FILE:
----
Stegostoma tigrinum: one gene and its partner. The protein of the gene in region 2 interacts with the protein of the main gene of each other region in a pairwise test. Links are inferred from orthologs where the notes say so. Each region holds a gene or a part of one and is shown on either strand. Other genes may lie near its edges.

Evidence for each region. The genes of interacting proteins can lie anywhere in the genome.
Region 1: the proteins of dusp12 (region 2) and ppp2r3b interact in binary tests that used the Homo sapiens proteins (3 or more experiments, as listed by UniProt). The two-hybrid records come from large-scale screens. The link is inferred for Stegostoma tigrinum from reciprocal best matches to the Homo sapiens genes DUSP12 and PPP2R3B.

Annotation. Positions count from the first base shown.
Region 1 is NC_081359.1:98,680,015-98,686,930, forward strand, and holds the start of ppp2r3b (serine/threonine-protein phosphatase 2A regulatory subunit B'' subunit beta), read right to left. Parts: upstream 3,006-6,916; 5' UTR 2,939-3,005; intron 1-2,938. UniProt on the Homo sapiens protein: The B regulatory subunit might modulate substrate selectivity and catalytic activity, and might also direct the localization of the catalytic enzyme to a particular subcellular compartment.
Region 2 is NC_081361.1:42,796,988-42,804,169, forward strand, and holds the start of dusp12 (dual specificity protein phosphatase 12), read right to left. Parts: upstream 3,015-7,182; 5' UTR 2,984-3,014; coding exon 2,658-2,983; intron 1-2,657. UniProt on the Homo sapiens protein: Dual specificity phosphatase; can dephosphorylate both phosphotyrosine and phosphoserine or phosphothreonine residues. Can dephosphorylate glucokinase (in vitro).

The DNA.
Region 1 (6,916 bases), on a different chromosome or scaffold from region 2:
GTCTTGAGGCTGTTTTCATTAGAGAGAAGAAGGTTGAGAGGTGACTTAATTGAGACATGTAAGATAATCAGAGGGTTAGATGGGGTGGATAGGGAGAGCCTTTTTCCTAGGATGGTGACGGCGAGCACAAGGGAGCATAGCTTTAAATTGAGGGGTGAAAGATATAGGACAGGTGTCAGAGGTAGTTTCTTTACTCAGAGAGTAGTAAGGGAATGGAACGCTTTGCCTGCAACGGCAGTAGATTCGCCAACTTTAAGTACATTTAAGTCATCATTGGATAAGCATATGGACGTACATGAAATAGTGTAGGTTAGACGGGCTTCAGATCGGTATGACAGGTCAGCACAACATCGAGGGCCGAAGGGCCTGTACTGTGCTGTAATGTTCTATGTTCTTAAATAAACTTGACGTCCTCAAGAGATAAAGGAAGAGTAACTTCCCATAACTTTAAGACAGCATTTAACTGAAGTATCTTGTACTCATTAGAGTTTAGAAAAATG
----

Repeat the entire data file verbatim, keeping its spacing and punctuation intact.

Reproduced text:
Stegostoma tigrinum: one gene and its partner. The protein of the gene in region 2 interacts with the protein of the main gene of each other region in a pairwise test. Links are inferred from orthologs where the notes say so. Each region holds a gene or a part of one and is shown on either strand. Other genes may lie near its edges.

Evidence for each region. The genes of interacting proteins can lie anywhere in the genome.
Region 1: the proteins of dusp12 (region 2) and ppp2r3b interact in binary tests that used the Homo sapiens proteins (3 or more experiments, as listed by UniProt). The two-hybrid records come from large-scale screens. The link is inferred for Stegostoma tigrinum from reciprocal best matches to the Homo sapiens genes DUSP12 and PPP2R3B.

Annotation. Positions count from the first base shown.
Region 1 is NC_081359.1:98,680,015-98,686,930, forward strand, and holds the start of ppp2r3b (serine/threonine-protein phosphatase 2A regulatory subunit B'' subunit beta), read right to left. Parts: upstream 3,006-6,916; 5' UTR 2,939-3,005; intron 1-2,938. UniProt on the Homo sapiens protein: The B regulatory subunit might modulate substrate selectivity and catalytic activity, and might also direct the localization of the catalytic enzyme to a particular subcellular compartment.
Region 2 is NC_081361.1:42,796,988-42,804,169, forward strand, and holds the start of dusp12 (dual specificity protein phosphatase 12), read right to left. Parts: upstream 3,015-7,182; 5' UTR 2,984-3,014; coding exon 2,658-2,983; intron 1-2,657. UniProt on the Homo sapiens protein: Dual specificity phosphatase; can dephosphorylate both phosphotyrosine and phosphoserine or phosphothreonine residues. Can dephosphorylate glucokinase (in vitro).

The DNA.
Region 1 (6,916 bases), on a different chromosome or scaffold from region 2:
GTCTTGAGGCTGTTTTCATTAGAGAGAAGAAGGTTGAGAGGTGACTTAATTGAGACATGTAAGATAATCAGAGGGTTAGATGGGGTGGATAGGGAGAGCCTTTTTCCTAGGATGGTGACGGCGAGCACAAGGGAGCATAGCTTTAAATTGAGGGGTGAAAGATATAGGACAGGTGTCAGAGGTAGTTTCTTTACTCAGAGAGTAGTAAGGGAATGGAACGCTTTGCCTGCAACGGCAGTAGATTCGCCAACTTTAAGTACATTTAAGTCATCATTGGATAAGCATATGGACGTACATGAAATAGTGTAGGTTAGACGGGCTTCAGATCGGTATGACAGGTCAGCACAACATCGAGGGCCGAAGGGCCTGTACTGTGCTGTAATGTTCTATGTTCTTAAATAAACTTGACGTCCTCAAGAGATAAAGGAAGAGTAACTTCCCATAACTTTAAGACAGCATTTAACTGAAGTATCTTGTACTCATTAGAGTTTAGAAAAATG